The rest of the Mulsanne's imposing profile retains many of the
expected Bentley touches, such as the long, sweeping bonnet, tall
roof line and distinctive D pillars, yet the car also boasts elegant
contemporary lines that set it apart from anything else on the road.
It isn't exactly a compact car either. At just under 5.6m long, it’s
around 350mm longer than Jaguar’s long-wheelbase XJ, and large
even by Bentley’s own standards. Compared with its predecessor,
the Arnage, it’s almost 200mm longer, although it has an identical
claimed weight of 2585kg.
The clever design of the Mulsanne’s body allows for some of that
weightless growth. Sitting on a steel monocoque, it features
lightweight superformed aluminium doors and front wings, a
technique borrowed from the aerospace industry. However, despite
the cutting-edge technology, some areas remain very distinctly
traditional. The D-pillars, for instance, are so complex, they are
created by coachbuilders in much the same way that the great
Bentleys of old were constructed.
It's attention to detail like this that makes driving a Bentley, or even
riding in one, a truly unforgettable experience. With that in mind,
it's high time to take a close look inside the Mulsanne.
It takes over 172 hours to craft the interior of each Mulsanne, and
nothing is overlooked. Take a look at the centre console.
Underneath an eight-inch satellite navigation screen that, at the
touch of a button, slides almost silently from behind a veneered
door, you’ll find an incredibly discreet iPod connector. Completely
concealed in a leather-lined, chrome-edged drawer, it’s a perfect
example of the Mulsanne's intent: to deliver the very latest
technology, and last word in comfort, to the Bentley owner in a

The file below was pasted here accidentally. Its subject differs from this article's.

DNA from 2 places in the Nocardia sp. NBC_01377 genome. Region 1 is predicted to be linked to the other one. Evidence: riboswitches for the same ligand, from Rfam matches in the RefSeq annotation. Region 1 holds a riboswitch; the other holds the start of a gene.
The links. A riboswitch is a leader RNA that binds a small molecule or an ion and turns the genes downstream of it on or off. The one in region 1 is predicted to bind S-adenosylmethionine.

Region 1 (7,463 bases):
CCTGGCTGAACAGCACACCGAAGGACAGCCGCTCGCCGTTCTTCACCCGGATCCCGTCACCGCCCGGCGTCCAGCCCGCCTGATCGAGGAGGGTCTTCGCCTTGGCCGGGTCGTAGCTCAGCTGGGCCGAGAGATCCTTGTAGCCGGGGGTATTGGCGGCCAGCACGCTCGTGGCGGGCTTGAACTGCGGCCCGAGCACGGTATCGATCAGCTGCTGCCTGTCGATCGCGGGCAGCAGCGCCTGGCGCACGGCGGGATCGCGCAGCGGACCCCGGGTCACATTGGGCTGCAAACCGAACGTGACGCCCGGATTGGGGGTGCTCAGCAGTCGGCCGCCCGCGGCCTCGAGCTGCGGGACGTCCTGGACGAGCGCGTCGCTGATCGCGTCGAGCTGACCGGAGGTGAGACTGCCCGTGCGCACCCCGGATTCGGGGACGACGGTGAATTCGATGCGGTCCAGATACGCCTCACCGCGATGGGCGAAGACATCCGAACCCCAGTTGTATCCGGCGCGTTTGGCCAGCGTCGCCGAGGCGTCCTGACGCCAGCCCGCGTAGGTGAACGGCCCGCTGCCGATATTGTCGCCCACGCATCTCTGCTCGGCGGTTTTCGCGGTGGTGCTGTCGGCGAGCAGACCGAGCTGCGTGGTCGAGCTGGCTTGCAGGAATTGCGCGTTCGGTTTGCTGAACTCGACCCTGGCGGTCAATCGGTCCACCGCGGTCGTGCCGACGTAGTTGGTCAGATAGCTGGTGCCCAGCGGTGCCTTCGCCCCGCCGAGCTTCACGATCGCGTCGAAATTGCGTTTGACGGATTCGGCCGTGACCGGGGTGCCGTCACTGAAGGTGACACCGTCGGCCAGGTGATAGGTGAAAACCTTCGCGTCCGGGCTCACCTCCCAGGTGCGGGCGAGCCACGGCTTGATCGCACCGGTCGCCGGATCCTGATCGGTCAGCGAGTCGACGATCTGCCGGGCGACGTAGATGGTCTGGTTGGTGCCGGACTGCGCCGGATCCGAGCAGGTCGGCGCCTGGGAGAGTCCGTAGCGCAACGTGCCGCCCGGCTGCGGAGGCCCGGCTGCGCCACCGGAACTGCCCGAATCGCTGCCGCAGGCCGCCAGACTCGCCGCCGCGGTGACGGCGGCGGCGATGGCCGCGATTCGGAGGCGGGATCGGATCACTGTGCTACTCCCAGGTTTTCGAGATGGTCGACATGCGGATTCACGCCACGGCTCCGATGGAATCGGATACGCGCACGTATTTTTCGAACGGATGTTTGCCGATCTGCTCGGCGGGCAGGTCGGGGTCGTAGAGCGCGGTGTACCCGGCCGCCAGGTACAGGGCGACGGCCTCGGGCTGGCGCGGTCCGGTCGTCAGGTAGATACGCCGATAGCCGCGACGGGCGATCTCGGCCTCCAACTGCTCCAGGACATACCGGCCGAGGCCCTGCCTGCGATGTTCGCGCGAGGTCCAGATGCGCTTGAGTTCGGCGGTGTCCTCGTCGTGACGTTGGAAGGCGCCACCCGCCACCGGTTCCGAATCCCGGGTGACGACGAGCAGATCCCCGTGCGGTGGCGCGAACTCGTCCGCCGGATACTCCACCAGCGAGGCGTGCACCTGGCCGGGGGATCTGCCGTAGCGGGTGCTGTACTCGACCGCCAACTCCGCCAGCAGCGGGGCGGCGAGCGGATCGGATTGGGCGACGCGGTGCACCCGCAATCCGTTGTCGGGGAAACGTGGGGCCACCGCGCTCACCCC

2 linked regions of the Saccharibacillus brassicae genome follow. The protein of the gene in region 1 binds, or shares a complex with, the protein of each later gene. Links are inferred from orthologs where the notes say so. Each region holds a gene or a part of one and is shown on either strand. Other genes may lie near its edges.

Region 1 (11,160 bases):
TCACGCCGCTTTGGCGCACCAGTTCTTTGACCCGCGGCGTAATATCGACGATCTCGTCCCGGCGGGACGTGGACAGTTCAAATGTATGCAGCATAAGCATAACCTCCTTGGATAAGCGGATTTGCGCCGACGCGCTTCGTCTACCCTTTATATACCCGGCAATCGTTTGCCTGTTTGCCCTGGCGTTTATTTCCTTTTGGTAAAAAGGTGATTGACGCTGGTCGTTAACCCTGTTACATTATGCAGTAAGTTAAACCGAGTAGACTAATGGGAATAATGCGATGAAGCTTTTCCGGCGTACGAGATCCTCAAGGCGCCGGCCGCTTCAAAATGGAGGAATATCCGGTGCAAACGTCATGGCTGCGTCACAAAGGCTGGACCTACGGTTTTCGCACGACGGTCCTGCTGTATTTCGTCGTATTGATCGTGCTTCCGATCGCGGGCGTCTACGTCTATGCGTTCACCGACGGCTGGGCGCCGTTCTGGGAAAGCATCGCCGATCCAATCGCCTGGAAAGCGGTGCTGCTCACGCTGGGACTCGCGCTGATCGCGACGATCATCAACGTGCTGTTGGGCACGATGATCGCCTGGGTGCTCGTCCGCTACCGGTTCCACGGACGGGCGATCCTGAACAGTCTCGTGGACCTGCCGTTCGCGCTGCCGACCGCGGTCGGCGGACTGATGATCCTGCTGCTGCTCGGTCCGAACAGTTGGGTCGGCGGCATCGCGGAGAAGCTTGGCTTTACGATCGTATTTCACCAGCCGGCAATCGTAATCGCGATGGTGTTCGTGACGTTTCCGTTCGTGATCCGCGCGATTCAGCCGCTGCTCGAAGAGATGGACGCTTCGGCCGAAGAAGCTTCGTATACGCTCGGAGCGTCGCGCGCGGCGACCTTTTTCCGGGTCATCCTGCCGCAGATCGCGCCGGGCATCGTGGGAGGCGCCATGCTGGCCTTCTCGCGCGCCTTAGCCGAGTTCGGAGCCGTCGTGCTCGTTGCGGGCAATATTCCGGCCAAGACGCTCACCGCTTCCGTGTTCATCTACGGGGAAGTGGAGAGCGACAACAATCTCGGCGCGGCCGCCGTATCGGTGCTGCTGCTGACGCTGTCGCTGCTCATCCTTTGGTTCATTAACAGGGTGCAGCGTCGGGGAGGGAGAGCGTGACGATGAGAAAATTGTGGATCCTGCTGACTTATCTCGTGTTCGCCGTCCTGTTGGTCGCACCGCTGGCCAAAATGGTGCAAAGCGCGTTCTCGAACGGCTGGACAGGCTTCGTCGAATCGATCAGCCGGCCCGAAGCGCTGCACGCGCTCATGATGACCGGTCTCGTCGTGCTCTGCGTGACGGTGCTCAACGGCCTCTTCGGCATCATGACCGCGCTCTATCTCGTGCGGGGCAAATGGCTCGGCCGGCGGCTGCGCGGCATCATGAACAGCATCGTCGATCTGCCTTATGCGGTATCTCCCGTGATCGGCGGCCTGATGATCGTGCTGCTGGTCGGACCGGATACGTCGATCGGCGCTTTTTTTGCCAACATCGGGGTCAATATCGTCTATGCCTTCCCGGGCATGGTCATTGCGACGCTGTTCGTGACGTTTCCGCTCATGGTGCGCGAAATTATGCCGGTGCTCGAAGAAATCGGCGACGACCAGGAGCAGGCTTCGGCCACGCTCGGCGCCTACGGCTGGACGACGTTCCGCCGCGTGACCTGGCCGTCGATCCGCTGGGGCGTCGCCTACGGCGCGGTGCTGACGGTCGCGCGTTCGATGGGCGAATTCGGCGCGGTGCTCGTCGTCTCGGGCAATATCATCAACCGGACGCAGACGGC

rich, elegant and unmatched style.
Leather of the highest quality (in a selection of 24 colours), beautiful
metals and a choice of 9 different wood veneers in the cabin create
an atmosphere that goes beyond sumptuousness and achieves an
air of real warmth. Some limousines may come close to the
Mulsanne’s spaciousness and specification, but no other produces
the same air of relaxed, informal luxury for passenger and driver
alike.
Behind the wheel, the driving seat is comfortable and supportive,
adjusting in 12 directions for the perfect position. A fairly large
steering wheel, with a beautifully tactile veneer rim, also adjusts
easily to suit your driving style.
The fascia in front of you is just stunning. The dashboard, crafted
from one seamless piece of glossy wood, is surrounded on all sides
by soft leather and highlighted by polished stainless steel fittings.
In a tasteful throwback to the 50s, Bentley's organ-stop ventilation
controls are present and correct.
The luxury of the rear cabin is just as impressive. Passengers sit
comfortably in the eight-way adjustable heated seats, which are
fitted as standard, and provide a maximum of 1050mm of legroom
and 940mm of headroom. That's more space than any competitor
can manage – if, of course, you consider that the Mulsanne actually
has any competition.
At this point though, let's return to the driver's seat. Historically
Bentleys have always been about driving, rather than being the
passenger, cossetted in the rear, (although the Mulsanne does that
beautifully too!).
Having done a little reading up beforehand, I had an idea of what
to expect and already it sounded good, the Mulsanne’s powertrain
being a totally refreshed version of Bentley’s already impressive
6.75-
litre twin-turbocharged V8, now producing 505bhp and 752lb
ft of torque. Other engines were considered, Bentley says, but
dismissed because they wouldn’t produce the effortless low-rev
torque that owners of grand Bentleys expect. And, let's face it, who
doesn't love effortless low-rev torque?
That engine is partnered with the most advanced eight-speed
automatic gearbox from specialist ZF. Using this in the Mulsanne